Ocular Photography

Ocular Photography

Opthamologists are constantly using technology to gain a better understanding of what diseases are plaguing the eye. If you have ever been to the eye doctors before for a procedure then you have probably had pictures taken of your eyes. Ocular photography or external ocular photography serves a crucial purpose in diagnosing and identifying eye diseases and problems. This article will give an overview of how external ocular works and the capabilities it has to help patients and medical professionals. Equipment There is a variety of equipment that can be used during eye exams to diagnose a wide range of problems within the eye. Some basic and common pieces of equipment that you may have seen or heard of before include a Phoropter, Retinal Camera, and Slit Lamp. Phoropter – also spelled Phoroptor is one of the most common pieces of equipment people think about when they imagine an eye doctor’s office. A Phoropter is used to test an individual’s vision and identify if they may suffer from something like nearsightedness, farsightedness, or astigmatism. The Phoropter gives the doctor the ability to adjust the intensity of a lens on the fly allowing them to analyze how your vision is corrected through the different intensities. The patient plays a integral part in this because they ultimately decide what lens they think works best for their vision by answering questions from the eye doctor as they change the lens intensity. Retinal Camera – A Retinal Camera is used to view the back of your eyes including the retina and optic disk. The optic disk holds the optic nerve which is responsible...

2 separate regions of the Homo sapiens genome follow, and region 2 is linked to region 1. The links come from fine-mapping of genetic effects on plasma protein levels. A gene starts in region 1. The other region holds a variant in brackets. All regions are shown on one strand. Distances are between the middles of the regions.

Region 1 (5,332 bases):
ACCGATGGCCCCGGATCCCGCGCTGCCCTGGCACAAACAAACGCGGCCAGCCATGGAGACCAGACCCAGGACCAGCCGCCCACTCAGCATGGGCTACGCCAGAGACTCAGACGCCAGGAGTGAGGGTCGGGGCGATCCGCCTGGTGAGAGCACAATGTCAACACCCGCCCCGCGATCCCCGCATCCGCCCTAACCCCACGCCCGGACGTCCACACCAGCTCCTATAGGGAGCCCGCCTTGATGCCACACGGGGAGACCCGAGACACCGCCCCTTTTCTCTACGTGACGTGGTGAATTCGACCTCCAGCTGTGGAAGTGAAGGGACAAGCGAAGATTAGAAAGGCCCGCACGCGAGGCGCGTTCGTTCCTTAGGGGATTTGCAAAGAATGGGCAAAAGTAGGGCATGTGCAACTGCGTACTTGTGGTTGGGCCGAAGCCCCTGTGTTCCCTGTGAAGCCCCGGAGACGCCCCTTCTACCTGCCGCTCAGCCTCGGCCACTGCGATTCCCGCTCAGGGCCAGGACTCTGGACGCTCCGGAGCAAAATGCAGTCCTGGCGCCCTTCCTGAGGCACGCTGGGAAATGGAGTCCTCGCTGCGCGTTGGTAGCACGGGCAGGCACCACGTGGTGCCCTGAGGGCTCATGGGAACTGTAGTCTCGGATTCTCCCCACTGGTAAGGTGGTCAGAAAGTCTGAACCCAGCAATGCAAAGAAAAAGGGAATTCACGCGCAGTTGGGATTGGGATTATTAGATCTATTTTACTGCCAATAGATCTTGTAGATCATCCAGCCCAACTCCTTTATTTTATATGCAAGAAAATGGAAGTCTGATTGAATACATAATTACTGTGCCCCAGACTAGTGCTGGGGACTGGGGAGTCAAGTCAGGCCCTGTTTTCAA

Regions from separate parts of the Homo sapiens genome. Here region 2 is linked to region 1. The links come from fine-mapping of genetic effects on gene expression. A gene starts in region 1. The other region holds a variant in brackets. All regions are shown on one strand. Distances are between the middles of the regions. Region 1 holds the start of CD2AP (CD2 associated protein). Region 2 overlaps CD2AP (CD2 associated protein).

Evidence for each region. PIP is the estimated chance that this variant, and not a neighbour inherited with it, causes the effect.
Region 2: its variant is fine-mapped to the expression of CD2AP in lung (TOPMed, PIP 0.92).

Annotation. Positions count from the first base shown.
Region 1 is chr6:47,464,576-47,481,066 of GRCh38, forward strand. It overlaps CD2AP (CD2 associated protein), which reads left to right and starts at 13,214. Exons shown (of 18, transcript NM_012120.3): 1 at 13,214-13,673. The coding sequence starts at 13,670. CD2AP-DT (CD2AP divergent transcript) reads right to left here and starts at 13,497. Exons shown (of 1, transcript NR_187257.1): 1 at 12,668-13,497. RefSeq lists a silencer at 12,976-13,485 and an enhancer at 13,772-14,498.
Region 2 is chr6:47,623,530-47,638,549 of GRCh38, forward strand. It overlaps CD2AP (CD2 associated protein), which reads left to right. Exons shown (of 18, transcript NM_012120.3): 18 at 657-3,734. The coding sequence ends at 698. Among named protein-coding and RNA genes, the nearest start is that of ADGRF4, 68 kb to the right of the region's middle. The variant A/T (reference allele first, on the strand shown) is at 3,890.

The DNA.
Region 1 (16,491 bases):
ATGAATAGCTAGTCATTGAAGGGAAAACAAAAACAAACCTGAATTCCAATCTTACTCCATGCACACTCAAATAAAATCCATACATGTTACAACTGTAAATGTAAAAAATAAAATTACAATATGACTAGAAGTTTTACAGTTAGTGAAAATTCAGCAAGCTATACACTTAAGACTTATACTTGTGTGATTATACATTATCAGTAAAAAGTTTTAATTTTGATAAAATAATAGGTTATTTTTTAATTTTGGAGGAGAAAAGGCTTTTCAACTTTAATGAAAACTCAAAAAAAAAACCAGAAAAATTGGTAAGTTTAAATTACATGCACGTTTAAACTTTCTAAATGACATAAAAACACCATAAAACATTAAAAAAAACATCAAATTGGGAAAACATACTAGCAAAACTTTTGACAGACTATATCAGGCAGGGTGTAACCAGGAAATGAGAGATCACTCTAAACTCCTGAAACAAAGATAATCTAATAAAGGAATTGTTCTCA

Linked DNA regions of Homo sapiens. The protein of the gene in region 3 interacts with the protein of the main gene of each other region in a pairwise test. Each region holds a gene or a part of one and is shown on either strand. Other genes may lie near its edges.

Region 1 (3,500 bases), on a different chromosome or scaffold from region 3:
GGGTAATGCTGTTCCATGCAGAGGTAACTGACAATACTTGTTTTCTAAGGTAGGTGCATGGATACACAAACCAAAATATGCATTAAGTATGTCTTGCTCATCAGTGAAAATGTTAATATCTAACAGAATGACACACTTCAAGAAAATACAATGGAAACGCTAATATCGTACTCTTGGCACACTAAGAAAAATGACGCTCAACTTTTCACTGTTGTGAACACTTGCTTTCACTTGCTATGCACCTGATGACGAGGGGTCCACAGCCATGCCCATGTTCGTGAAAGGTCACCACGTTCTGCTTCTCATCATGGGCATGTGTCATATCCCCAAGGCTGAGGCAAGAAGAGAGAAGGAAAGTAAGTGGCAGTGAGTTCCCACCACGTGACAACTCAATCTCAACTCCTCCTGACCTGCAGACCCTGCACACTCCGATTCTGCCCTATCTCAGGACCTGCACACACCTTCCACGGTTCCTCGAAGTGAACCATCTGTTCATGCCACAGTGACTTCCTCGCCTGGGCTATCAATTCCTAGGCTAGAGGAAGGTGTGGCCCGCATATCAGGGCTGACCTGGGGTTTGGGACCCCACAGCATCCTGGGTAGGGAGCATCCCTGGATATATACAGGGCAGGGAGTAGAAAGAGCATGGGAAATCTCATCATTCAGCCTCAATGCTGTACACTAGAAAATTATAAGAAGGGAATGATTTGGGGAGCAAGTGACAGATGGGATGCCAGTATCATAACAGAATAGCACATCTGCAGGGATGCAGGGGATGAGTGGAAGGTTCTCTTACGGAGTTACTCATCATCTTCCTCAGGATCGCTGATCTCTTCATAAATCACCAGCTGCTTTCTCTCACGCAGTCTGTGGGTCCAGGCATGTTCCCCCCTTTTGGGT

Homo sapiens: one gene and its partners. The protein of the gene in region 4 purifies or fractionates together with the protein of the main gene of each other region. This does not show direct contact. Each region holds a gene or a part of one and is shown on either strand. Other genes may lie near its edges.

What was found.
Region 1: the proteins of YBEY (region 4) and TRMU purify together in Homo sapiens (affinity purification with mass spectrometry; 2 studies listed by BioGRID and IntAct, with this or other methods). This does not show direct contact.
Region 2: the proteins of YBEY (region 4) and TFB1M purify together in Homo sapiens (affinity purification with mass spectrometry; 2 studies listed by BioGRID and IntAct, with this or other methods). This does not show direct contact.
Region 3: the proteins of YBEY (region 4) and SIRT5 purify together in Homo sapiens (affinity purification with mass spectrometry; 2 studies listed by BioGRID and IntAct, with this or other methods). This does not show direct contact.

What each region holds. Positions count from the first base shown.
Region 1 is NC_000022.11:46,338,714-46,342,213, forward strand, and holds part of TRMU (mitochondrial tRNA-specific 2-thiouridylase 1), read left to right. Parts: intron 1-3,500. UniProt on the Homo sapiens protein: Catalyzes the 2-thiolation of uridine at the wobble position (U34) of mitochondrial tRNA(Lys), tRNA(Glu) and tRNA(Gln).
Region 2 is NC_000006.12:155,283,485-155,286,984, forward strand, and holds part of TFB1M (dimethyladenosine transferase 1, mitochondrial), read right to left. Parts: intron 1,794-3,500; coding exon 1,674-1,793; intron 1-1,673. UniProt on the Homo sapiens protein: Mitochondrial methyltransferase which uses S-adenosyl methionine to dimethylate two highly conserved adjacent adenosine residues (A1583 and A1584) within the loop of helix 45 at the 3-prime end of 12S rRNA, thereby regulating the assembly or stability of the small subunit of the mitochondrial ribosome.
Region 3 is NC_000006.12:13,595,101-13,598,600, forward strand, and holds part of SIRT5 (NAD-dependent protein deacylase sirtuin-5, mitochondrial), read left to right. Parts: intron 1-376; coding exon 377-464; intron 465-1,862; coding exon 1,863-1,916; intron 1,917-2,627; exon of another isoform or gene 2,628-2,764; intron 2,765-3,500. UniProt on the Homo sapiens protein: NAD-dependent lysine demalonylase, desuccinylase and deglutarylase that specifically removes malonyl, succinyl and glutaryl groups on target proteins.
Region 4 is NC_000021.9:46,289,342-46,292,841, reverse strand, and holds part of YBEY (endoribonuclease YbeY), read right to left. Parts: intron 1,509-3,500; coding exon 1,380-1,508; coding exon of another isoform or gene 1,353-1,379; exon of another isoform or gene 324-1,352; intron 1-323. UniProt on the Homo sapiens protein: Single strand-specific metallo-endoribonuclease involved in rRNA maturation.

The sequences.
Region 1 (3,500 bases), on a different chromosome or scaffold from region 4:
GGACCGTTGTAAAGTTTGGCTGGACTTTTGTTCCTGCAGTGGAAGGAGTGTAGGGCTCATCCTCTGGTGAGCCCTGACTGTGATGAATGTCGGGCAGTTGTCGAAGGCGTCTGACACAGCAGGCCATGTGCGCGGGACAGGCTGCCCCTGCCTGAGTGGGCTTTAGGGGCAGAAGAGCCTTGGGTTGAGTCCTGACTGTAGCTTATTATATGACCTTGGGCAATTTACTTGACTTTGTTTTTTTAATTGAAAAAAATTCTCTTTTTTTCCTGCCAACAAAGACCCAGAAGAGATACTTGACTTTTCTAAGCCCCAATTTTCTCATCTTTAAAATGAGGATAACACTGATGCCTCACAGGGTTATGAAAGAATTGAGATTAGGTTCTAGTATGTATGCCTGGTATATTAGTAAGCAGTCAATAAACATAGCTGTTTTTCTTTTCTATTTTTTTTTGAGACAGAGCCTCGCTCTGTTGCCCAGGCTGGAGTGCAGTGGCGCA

Small Incision Cataract Surgery

Small Incision Cataract Surgery

Cataracts are the leading cause of blindness in people. Cataracts have a variety of symptoms that can worsen over time — blurriness, double vision, difficulty seeing at night or in light, and colors that seem faded. Cataracts are a progressive ailment and should be treated properly once symptoms are being noticed. There are a number of ways that cataracts can be treated. Initial options to treat cataracts are receiving a stronger prescription on your glasses, anti-glare sunglasses, or even magnifying lenses. In more progressive cases of cataracts, a surgical procedure may need to take place in order to restore proper vision. One of the surgeries that can be performed is called a Small-incision cataract surgery, (SICS) sometimes referred to as manual small-incision cataract surgery or sutureless extra-capsular cataract extraction. This article will briefly talk about what cataracts are and how a SICS procedure can help restore vision. What Are Cataracts? Every person has a lens in their eye that helps them filter light and perceive objects. Cataracts cause your lens to become cloudy, ultimately affecting your vision. Cataracts can be caused by a number of reasons why people get cataracts, but the main cause is age. The proteins in your eye that make up the lens start to deteriorate as you age and is a gradual process. Other causes can include Diabetes, eye injury, medications, or prolonged sun exposure. I severe cases, a surgery like a SICS can be performed. Small-Incision Cataract Surgery A SICS is a proficient and cost-effective procedure that can replace your natural lens with an intraocular lens or IOL. The surgeon will have to make...